NATS 1500 2014W

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NATS 1500 Statistics and Reasoning in Modern Society 2014 W

News and Major Links

  • Bayes in a GIF (http://simplystatistics.org/2014/10/17/bayes-rule-in-a-gif/)

Breaking News

The final exam for NATS 1500 will be held on Wednesday, April 23, 2014 at 9 am in the Rexall Tennis Center.

You will be allowed to use a non-programmable calculator with no memory other than the standard mathematical registers.

Old news

Links

Data


Moodle

This is the link to the MOODLE site for NATS 1500 (https://moodle.yorku.ca/moodle/course/view.php?id=16143).

We will use Moodle for four purposes:

  • A forum in which you can post questions, comments and answers related to the course and to Statistics in general.
  • A forum entitled Statistics in the News in which you post interesting things you have found and comment on the posts of others.
  • A way for you to submit assignments.
  • A way for you to find out your grades.

Log in so you can start contributing posts and comments.


Calendar

If you are prompted for a userid and a password to access a file, use 'nats' for both.

Week Dates
(2014)
Files and links
1 Jan 6
video (http://blackwell.math.yorku.ca/Files/NATS_1500_2014_01_06.swf)

Introductory Slides (http://blackwell.math.yorku.ca/Files/NATS1500/NATS%201500%20Intro%20Slides-v2-4x3.PDF)
Introductory Slides on Moodle (https://moodle.yorku.ca/moodle/pluginfile.php/816590/mod_resource/content/1/NATS%201500%20Intro%20Slides-v2-4x3.PDF)

Jan 8 (class)
video (http://blackwell.math.yorku.ca/Files/NATS_1500_2014_01_08.swf)
Introductory slides with notes added today (http://blackwell.math.yorku.ca/Files/NATS1500/NATS%201500%20Intro%20Slides-v2-wide_notes_2014_01_08)

Assignment 0 due: Jan 10 at noon

Jan 8 (tutorial) Bring your laptops and we'll work on installing R and Rcmdr

See Installing R and Rcmdr

2 Jan 13
video (http://blackwell.math.yorku.ca/Files/NATS_1500_2014_01_13.html)
We start with: Topic 2: Exploring Global Health
in preparation for Assignment 1
and then resume Topic 1: Introduction to Statistical Ideas
with Introductory slides with notes last Wednesday (http://blackwell.math.yorku.ca/Files/NATS1500/NATS%201500%20Intro%20Slides-v2-wide_notes_2014_01_08)
Jan 15
class
video (http://blackwell.math.yorku.ca/Files/NATS_1500_2014_01_15b.swf)
Preparation for this class: Read Chapters 1 and 3 of the textbook.
Jan 15
tutorial
Work on Assignment 1
3 Jan 20
video (http://blackwell.math.yorku.ca/Files/NATS_1500_2014_01_20.swf)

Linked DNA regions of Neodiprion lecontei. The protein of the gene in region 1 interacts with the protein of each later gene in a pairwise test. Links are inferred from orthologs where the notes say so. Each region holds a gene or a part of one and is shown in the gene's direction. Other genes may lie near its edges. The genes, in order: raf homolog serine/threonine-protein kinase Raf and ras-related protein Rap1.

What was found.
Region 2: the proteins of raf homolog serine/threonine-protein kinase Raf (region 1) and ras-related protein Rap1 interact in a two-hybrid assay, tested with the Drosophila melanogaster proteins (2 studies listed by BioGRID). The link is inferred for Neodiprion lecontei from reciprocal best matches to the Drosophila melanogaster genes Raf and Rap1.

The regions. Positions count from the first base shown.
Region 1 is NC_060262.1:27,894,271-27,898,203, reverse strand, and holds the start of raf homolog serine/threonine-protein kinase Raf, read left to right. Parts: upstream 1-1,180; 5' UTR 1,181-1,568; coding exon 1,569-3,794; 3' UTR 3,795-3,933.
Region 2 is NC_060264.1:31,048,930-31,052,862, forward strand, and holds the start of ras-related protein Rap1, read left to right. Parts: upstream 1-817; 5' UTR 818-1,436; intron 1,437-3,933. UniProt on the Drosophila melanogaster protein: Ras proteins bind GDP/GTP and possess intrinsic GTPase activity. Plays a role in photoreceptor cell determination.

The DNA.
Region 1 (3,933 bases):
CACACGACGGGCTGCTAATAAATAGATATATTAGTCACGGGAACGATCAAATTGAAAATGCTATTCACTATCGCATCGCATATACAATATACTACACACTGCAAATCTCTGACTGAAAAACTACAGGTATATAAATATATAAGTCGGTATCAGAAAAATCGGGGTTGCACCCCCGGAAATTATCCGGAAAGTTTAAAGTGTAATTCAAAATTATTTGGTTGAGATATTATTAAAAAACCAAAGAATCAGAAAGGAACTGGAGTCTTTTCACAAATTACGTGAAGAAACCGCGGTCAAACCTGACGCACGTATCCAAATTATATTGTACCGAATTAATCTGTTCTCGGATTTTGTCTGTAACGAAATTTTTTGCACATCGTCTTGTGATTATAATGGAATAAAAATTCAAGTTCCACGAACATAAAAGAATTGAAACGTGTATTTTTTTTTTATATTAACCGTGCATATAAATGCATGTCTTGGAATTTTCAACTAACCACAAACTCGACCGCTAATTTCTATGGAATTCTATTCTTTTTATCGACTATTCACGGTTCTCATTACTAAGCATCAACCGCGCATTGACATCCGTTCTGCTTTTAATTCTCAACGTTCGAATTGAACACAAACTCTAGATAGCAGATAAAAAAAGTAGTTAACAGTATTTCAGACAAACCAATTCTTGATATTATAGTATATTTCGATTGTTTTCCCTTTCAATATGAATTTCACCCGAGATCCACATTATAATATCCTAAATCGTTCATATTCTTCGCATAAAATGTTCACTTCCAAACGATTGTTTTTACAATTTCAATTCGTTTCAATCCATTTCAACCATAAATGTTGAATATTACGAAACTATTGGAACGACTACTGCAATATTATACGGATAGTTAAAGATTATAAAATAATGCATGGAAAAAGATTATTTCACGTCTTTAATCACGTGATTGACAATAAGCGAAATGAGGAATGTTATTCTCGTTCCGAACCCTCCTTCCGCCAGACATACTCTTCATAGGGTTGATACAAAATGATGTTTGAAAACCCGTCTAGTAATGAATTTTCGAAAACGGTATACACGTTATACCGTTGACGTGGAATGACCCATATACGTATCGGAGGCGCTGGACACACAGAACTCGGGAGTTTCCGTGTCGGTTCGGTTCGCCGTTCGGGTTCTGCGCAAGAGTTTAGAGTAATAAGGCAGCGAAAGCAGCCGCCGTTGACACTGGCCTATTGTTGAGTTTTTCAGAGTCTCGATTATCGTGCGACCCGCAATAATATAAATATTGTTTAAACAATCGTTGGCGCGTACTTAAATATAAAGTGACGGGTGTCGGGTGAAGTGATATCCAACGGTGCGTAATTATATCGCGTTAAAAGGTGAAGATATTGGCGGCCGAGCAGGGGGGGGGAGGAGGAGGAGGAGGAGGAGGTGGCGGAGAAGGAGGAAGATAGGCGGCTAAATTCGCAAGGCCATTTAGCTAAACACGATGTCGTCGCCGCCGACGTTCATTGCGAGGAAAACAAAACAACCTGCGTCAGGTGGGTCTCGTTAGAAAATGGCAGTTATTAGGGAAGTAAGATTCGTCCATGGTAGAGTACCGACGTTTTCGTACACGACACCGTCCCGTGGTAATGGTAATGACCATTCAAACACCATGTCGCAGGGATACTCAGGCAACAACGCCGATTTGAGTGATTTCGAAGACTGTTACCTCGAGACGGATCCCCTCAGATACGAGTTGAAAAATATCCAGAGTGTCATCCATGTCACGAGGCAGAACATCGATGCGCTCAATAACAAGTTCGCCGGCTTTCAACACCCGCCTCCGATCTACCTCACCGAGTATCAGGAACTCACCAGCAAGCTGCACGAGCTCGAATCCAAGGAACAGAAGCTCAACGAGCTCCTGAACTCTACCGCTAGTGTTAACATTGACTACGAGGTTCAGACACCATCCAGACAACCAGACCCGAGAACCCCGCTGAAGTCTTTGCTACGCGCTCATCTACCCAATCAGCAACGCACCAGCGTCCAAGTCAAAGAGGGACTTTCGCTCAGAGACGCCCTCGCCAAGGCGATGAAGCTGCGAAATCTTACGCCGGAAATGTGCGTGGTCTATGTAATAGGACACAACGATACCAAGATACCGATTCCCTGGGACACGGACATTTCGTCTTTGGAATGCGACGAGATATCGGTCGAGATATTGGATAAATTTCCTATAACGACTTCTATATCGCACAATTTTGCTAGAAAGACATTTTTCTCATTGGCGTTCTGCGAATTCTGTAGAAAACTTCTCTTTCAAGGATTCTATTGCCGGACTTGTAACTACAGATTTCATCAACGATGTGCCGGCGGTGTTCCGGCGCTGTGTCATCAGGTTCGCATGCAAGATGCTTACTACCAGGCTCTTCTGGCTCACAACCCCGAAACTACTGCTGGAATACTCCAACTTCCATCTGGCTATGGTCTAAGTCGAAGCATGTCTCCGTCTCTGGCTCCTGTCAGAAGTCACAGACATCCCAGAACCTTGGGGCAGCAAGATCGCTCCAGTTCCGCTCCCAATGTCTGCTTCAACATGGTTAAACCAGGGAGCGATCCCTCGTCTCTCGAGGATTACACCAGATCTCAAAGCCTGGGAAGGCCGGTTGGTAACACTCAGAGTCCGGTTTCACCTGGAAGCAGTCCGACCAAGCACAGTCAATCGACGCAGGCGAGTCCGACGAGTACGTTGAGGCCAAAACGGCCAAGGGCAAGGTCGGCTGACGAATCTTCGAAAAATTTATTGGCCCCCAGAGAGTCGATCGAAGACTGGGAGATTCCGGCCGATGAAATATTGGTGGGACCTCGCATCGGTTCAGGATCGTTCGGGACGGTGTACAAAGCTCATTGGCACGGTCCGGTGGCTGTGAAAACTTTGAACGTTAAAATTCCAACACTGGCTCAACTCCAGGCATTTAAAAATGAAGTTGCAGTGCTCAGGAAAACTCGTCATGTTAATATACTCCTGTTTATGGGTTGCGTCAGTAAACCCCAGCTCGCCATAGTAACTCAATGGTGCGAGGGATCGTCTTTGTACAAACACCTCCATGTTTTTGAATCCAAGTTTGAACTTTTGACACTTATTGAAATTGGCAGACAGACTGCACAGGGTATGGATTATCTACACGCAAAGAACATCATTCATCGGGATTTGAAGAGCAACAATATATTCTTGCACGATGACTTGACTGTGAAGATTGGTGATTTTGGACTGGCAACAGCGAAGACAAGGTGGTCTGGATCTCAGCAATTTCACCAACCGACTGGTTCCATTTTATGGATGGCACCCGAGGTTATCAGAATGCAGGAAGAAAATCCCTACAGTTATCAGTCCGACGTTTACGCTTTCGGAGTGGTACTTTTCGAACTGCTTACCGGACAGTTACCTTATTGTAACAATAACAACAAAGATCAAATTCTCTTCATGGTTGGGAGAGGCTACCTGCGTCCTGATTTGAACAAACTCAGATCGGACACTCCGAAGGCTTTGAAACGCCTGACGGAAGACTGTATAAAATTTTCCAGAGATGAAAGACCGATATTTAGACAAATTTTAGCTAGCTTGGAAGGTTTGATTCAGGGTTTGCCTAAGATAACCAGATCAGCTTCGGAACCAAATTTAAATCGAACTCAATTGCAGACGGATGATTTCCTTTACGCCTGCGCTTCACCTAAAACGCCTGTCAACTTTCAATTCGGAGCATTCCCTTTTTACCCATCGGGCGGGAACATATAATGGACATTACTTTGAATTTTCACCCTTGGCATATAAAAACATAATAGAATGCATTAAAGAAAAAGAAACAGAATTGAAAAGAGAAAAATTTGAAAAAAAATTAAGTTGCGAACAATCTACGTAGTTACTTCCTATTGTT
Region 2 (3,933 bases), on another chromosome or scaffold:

Preparation for class discussion: Exercises on causality (https://moodle.yorku.ca/moodle/mod/resource/view.php?id=416699)

Some topics covered in this class:

  • Agresti diagram
  • Simpson's Paradox
  • External validity
  • Internal validity
Jan 22
video (http://blackwell.math.yorku.ca/Files/NATS_1500_2014_01_22.swf)
Preparation for this class:
  • Read Chapters 3 and 2

Assignment 1 due: Jan 24 at 11:55pm

Jan 22
tutorial
Using R and Rcmdr:
4 Jan 27
video (http://blackwell.math.yorku.ca/Files/NATS_1500_2014_01_27.swf)
Class representatives
Jan 29
video (http://blackwell.math.yorku.ca/Files/NATS_1500_2014_01_29.swf)
Jan 29
tutorial
5 Feb 3
video (http://blackwell.math.yorku.ca/Files/NATS_1500_2014_02_03.swf)
Feb 5
class
Cancelled
Feb 5
tutorial
Assignment 2 due: Feb. 27 7 at 11:55pm
6 Feb 10
video (http://blackwell.math.yorku.ca/Files/NATS_1500_2014_02_10.swf)
Some sample test questions

Sample midterm test: test from last year (https://moodle.yorku.ca/moodle/mod/resource/view.php?id=429670) with annotations added on Feb. 10

Feb 12 Mid-term test
LAS C: A to L, CLH D: M to Z
Feb 17/19 Reading Week
7 Feb 24
video (http://blackwell.math.yorku.ca/Files/NATS_1500_2014_02_24.swf)
Feb 26
Sorry! no video

Inadvertently, this class was not recorded.

Feb 26
tutorial
8 Mar 3
video (http://blackwell.math.yorku.ca/Files/NATS_1500_2014_03_03.swf)
Information on Assignment 3
Mar 5
video (http://blackwell.math.yorku.ca/Files/NATS_1500_2014_03_05.swf)
Mar 5
tutorial
  • Discussion of midterm test
  • Note: Last day to drop: March 7
9 March 10
video (http://blackwell.math.yorku.ca/Files/NATS_1500_2014_03_10.swf)
Mar 12
SNOW DAY
Mar 12
SNOW DAY
10 March 17
video (http://blackwell.math.yorku.ca/Files/NATS_1500_2014_03_17.swf)
Mar 19
video (http://blackwell.math.yorku.ca/Files/NATS_1500_2014_03_19.swf)
Chapter 6 slides with notes (https://moodle.yorku.ca/moodle/mod/resource/view.php?id=443265)
Mar 19
tutorial
11 March 24
video (http://blackwell.math.yorku.ca/Files/NATS_1500_2014_03_24.swf)
  • Chapter 6 slides (https://moodle.yorku.ca/moodle/mod/resource/view.php?id=444817)
  • Chapter 7 slides (https://moodle.yorku.ca/moodle/mod/resource/view.php?id=444818)
Mar 26

video (http://blackwell.math.yorku.ca/Files/NATS_1500_2014_03_26.swf)
Mar 26
tutorial
Assignment 3 due: March 28 at 11:55pm